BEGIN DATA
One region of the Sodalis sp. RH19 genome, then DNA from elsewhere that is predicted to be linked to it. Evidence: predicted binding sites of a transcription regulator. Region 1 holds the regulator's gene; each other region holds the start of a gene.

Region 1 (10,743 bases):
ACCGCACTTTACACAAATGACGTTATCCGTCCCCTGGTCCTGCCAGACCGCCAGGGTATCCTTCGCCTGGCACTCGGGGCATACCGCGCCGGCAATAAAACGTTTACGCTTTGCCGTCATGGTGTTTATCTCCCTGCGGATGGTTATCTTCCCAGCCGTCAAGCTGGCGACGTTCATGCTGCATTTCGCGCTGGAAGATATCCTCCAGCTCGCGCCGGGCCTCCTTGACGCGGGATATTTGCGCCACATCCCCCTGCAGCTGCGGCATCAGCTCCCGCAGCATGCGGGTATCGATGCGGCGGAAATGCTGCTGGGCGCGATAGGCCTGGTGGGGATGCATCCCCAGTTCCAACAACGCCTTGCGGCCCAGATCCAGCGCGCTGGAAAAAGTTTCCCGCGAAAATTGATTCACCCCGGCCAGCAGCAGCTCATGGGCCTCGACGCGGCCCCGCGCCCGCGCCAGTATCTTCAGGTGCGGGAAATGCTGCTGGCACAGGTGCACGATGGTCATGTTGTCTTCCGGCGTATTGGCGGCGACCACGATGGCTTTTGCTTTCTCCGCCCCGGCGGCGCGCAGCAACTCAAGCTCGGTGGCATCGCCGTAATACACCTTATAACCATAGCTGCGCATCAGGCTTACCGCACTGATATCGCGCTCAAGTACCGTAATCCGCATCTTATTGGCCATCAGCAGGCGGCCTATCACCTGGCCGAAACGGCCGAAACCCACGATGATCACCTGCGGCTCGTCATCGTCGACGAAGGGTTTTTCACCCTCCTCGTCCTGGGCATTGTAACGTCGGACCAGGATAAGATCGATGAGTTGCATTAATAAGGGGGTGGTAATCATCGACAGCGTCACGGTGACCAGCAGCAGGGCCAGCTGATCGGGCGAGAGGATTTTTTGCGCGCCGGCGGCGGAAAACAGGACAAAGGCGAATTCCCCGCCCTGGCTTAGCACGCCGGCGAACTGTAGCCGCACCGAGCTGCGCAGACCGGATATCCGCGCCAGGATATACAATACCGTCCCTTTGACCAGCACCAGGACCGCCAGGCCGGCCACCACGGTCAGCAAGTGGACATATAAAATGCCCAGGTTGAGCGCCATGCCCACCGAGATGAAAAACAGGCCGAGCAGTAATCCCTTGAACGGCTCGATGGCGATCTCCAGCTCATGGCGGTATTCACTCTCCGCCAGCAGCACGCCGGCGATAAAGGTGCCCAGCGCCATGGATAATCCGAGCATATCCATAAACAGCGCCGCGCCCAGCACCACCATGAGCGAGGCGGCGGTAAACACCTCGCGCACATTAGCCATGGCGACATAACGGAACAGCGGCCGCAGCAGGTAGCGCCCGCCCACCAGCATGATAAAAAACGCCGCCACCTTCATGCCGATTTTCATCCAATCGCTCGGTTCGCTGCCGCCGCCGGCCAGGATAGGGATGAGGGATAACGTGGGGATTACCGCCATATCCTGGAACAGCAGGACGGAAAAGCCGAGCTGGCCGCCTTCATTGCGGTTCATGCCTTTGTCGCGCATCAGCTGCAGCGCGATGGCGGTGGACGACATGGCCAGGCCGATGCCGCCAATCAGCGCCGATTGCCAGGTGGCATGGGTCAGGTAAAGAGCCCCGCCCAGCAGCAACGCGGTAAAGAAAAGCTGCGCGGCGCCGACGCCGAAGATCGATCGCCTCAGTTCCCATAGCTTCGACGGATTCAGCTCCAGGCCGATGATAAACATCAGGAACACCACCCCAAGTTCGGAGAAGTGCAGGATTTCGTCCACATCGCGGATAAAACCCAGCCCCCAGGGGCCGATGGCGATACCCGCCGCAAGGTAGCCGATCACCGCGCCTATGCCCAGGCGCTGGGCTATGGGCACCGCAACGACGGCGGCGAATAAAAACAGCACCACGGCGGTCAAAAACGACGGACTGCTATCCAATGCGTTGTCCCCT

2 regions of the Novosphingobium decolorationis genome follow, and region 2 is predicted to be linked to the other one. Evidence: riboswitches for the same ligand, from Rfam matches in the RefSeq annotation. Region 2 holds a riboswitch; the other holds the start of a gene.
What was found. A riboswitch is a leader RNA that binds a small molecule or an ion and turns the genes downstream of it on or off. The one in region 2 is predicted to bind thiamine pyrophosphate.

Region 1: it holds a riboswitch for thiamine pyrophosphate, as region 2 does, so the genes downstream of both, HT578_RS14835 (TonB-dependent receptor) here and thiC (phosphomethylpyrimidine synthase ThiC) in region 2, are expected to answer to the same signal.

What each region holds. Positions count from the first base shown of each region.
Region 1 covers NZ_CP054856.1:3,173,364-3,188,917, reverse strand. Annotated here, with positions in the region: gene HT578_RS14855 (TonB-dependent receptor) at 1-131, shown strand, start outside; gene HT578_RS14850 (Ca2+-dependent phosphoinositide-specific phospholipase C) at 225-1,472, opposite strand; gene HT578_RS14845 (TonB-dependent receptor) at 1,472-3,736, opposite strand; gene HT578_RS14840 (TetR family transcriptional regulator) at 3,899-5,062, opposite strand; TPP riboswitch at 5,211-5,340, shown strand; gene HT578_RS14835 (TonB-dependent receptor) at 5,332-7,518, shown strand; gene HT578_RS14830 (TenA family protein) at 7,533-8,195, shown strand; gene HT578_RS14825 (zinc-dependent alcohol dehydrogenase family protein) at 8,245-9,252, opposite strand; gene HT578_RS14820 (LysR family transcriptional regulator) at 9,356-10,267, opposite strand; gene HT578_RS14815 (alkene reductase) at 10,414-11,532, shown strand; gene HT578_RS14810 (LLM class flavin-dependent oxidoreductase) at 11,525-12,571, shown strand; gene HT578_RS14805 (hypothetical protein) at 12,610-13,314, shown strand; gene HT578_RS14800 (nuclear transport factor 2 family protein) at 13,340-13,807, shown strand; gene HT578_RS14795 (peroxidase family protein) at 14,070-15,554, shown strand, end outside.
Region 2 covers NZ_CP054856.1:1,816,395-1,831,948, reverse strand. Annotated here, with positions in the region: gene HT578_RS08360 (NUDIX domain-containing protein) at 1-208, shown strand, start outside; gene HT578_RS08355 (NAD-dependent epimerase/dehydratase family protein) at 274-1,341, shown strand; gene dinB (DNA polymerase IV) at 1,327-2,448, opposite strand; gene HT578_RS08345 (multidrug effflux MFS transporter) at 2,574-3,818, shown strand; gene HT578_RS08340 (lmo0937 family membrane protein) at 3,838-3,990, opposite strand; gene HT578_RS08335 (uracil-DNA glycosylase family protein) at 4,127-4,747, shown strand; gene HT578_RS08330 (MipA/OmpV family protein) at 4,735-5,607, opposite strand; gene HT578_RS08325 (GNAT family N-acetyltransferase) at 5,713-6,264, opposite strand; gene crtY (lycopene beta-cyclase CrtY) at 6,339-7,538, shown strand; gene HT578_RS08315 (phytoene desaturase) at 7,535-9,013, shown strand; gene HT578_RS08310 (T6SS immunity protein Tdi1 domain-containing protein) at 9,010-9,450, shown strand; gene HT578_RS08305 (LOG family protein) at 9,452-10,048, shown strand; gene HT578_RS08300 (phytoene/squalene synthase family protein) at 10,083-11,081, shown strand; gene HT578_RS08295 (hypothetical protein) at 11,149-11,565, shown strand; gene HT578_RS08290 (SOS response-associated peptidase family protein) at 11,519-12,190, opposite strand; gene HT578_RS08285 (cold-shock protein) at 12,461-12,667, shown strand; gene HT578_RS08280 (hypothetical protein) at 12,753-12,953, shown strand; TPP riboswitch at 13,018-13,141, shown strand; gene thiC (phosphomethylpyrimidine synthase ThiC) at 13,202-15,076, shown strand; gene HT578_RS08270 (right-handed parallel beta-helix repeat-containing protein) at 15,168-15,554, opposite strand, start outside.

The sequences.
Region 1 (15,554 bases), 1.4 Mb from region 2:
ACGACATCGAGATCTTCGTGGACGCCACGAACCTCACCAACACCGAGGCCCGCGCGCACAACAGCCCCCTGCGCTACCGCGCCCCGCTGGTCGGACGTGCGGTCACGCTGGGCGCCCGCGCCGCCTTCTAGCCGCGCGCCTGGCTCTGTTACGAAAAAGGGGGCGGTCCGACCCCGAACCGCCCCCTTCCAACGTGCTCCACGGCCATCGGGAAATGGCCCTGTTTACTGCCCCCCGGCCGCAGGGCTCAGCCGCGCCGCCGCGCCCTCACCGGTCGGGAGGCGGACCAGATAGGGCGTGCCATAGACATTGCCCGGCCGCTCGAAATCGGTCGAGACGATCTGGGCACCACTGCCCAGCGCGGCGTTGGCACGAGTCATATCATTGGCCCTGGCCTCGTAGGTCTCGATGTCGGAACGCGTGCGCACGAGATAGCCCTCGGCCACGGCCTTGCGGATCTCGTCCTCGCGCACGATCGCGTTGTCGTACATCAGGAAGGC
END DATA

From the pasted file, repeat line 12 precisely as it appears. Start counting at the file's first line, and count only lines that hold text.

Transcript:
ACGACATCGAGATCTTCGTGGACGCCACGAACCTCACCAACACCGAGGCCCGCGCGCACAACAGCCCCCTGCGCTACCGCGCCCCGCTGGTCGGACGTGCGGTCACGCTGGGCGCCCGCGCCGCCTTCTAGCCGCGCGCCTGGCTCTGTTACGAAAAAGGGGGCGGTCCGACCCCGAACCGCCCCCTTCCAACGTGCTCCACGGCCATCGGGAAATGGCCCTGTTTACTGCCCCCCGGCCGCAGGGCTCAGCCGCGCCGCCGCGCCCTCACCGGTCGGGAGGCGGACCAGATAGGGCGTGCCATAGACATTGCCCGGCCGCTCGAAATCGGTCGAGACGATCTGGGCACCACTGCCCAGCGCGGCGTTGGCACGAGTCATATCATTGGCCCTGGCCTCGTAGGTCTCGATGTCGGAACGCGTGCGCACGAGATAGCCCTCGGCCACGGCCTTGCGGATCTCGTCCTCGCGCACGATCGCGTTGTCGTACATCAGGAAGGC